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Finding True Center on Bottom of Cedar Strip

Discussion in 'Strippers, Stitch-n-Glue, and Other Wood Composite' started by RoadRunner, Jan 10, 2016.

  1. RoadRunner

    RoadRunner Enthusiastic about Wooden Canoes

    Hey All -

    Need a little help to make sure I'm finding the true center line as I work on the bottom of my Freedom 17'. I'm using Canoecraft w/ Bearmountain plans, but the explanation at this particular point isn't quite clear.

    Ted writes "Working just forward of the No. 6 station mold, carefully shave the planking back until you can see straight down the mold center line." I understand this, but the he writes, "As a double-check for this cut, it is a good idea to project the center line from station molds number 0, 2, and 4 to the outside of the planking. Measure from the edge of the planking to the center line on the underside then transfer this distance to the outside."

    Can anyone clarify this and / or offer opinions about other techniques to mark the true center line? Thanks in advance.
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  2. Jim Dodd

    Jim Dodd LOVES Wooden Canoes

    Where you are right now, it appears you've covered up your centerline in the middle form.

    Beings you are building inner and outer stems. I would use the center of your inner stems, as reference points. It appears you have done this. Sometime strings can be distorted by a staple, or whatever.

    I would mark the center with your string, and start trimming the overlapping strips at the middle. Try and sneak up on it, so you don't go past center. Maybe lift the strips towards the middle, and see if you can locate the center of the middle form. If you were diligent in setting up your forms. Your stretched string should right on the center of the middle form.

    Looks good so far !
    Good luck !

    Jim
     
  3. Dan Lindberg

    Dan Lindberg Ex Wood Hoarder

    It's a little late for you but, when I layout my forms, I mark the center on each one, and use it for aligning the forms during setup to a string.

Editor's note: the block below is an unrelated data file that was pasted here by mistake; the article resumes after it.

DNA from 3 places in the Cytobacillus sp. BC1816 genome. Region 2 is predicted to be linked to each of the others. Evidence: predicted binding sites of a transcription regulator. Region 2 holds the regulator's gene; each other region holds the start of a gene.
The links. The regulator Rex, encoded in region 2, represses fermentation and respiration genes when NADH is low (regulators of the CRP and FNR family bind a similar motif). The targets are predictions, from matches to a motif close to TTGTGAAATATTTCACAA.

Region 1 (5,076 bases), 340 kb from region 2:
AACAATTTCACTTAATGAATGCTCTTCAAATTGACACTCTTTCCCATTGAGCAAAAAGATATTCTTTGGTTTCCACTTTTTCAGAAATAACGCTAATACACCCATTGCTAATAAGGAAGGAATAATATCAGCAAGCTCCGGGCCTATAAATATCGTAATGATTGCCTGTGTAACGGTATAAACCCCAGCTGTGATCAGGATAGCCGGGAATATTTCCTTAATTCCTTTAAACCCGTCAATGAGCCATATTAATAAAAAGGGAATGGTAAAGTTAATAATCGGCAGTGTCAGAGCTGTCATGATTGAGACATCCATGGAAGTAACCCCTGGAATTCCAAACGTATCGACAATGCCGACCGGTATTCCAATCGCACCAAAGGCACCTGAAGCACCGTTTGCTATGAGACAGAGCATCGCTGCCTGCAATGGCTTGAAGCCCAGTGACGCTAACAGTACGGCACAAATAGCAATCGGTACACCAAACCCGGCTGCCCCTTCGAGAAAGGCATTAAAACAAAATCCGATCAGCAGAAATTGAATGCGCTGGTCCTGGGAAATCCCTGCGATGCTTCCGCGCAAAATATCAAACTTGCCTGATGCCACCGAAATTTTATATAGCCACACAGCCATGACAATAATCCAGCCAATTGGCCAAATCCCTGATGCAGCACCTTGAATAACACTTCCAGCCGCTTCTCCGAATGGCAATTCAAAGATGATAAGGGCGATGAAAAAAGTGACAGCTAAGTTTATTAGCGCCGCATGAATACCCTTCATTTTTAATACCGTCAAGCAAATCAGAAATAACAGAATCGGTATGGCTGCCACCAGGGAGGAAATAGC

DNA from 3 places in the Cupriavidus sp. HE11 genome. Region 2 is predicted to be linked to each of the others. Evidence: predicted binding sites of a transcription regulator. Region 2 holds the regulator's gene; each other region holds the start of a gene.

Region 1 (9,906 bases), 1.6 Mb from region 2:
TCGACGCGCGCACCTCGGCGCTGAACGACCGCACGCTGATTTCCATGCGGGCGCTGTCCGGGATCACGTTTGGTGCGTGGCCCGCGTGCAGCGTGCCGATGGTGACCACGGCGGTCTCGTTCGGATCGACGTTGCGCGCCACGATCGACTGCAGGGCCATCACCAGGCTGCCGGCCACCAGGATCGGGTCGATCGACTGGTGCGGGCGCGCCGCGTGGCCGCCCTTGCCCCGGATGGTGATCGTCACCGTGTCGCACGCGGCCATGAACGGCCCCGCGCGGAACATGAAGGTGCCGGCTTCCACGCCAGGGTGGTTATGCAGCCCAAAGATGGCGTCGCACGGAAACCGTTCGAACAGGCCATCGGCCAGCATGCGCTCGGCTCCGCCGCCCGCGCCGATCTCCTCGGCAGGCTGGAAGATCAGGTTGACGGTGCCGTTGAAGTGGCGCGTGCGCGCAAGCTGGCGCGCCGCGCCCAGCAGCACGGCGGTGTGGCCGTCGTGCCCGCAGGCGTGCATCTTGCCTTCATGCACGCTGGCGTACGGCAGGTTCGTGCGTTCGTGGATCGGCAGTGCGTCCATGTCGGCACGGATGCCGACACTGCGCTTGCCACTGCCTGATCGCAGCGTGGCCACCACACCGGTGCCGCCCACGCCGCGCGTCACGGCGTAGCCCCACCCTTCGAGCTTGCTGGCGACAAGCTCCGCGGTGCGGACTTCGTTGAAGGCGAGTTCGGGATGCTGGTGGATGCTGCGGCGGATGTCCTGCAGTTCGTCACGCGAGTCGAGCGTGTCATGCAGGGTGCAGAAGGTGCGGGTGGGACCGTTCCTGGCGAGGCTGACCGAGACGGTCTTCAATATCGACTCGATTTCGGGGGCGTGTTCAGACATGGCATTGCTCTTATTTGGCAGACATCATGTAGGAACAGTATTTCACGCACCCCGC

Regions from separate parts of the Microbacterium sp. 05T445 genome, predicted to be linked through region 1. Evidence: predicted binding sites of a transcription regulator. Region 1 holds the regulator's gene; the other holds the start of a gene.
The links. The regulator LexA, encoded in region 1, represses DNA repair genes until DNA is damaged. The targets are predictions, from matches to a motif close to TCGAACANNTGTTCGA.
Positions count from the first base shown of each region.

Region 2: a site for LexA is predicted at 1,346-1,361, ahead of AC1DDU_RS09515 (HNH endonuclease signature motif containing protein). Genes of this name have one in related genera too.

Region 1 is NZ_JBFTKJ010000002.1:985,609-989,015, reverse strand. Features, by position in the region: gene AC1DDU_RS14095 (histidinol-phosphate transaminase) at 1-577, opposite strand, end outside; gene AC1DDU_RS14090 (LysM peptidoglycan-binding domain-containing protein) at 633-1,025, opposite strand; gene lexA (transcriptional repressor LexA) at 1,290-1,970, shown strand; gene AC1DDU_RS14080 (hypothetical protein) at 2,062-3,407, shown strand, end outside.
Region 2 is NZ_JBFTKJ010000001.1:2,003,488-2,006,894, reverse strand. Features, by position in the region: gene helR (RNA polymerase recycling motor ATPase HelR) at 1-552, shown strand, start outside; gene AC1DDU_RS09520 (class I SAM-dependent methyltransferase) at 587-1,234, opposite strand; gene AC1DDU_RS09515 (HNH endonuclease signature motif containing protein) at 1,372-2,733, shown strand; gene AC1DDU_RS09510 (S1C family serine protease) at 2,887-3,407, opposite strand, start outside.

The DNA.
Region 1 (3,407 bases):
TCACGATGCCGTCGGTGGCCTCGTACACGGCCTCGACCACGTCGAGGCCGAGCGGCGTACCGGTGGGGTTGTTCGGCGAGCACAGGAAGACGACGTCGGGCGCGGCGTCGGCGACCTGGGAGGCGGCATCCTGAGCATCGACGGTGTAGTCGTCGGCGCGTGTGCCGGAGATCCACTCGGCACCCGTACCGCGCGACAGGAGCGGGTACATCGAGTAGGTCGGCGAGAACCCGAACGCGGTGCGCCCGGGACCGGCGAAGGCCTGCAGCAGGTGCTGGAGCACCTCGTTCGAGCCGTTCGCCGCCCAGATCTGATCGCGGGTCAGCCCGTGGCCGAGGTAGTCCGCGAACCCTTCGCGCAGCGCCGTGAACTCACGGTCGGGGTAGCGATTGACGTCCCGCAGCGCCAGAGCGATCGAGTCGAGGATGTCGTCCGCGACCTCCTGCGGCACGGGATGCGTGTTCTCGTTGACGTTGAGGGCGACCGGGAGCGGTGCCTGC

I also add 2 offset lines/marks 2" outboard on each, to help mark and trim the center strips.

    Dan
     
  4. OP
    OP
    RoadRunner

    RoadRunner Enthusiastic about Wooden Canoes

    Thanks to you both. Dan, I also included the step you describe, which - when I followed Jim's suggestion above, allowed me to slowly work my way towards the centerline I had put on the molds. Seems to have worked out pretty well (meant to take a pic, will do so tomorrow). Thanks for the help!!
     
  5. Rod Tait (Orca Boats)

    Rod Tait (Orca Boats) Designer/Builder

    Cutting center line and filling

    This reply may be a bit late for you, but others may find it helpful.

    What builders use is a "U" shaped jig to transfer center line on mold to outside of planking. This is done by holding the "U" sideways and fit over the planking so that it touches the center line on the mold and the other edge is used to mark the center line on outside of the planking. Mark each mold and then take a ruler or long strip to mark the center line down the outside. I always leave a little extra wood on center line so that I can adjust as I go by planing and sanding the center line so that second half strips colours match up nicely. I have a video of doing this on a kayak, but process is the same. https://www.youtube.com/watch?v=n-JyJdkP53Y And then fitting those second half pieces here https://www.youtube.com/watch?v=LVgEOYINkAQ
     
  6. Mark Heinrich

    Mark Heinrich Curious about Wooden Canoes

    I always found it interesting that everyone has the mating point right at the middle - the most likely place to take a rap.

    I strip from both sides alternating right and left up the interior stem with no exterior stem until getting to where the stem curves. As you round over and the stem is less sharp it becomes more of a meet in the middle affair but has a clear middle. Then as that transitions to flat or the stem ends - I run a strip right down the middle and another couple on either side. Then fill in the football fitting to these middle strips.

    I think aesthetically it's nice having an arrow like effect and makes it easier for kids to know where to keep their bottom.
     

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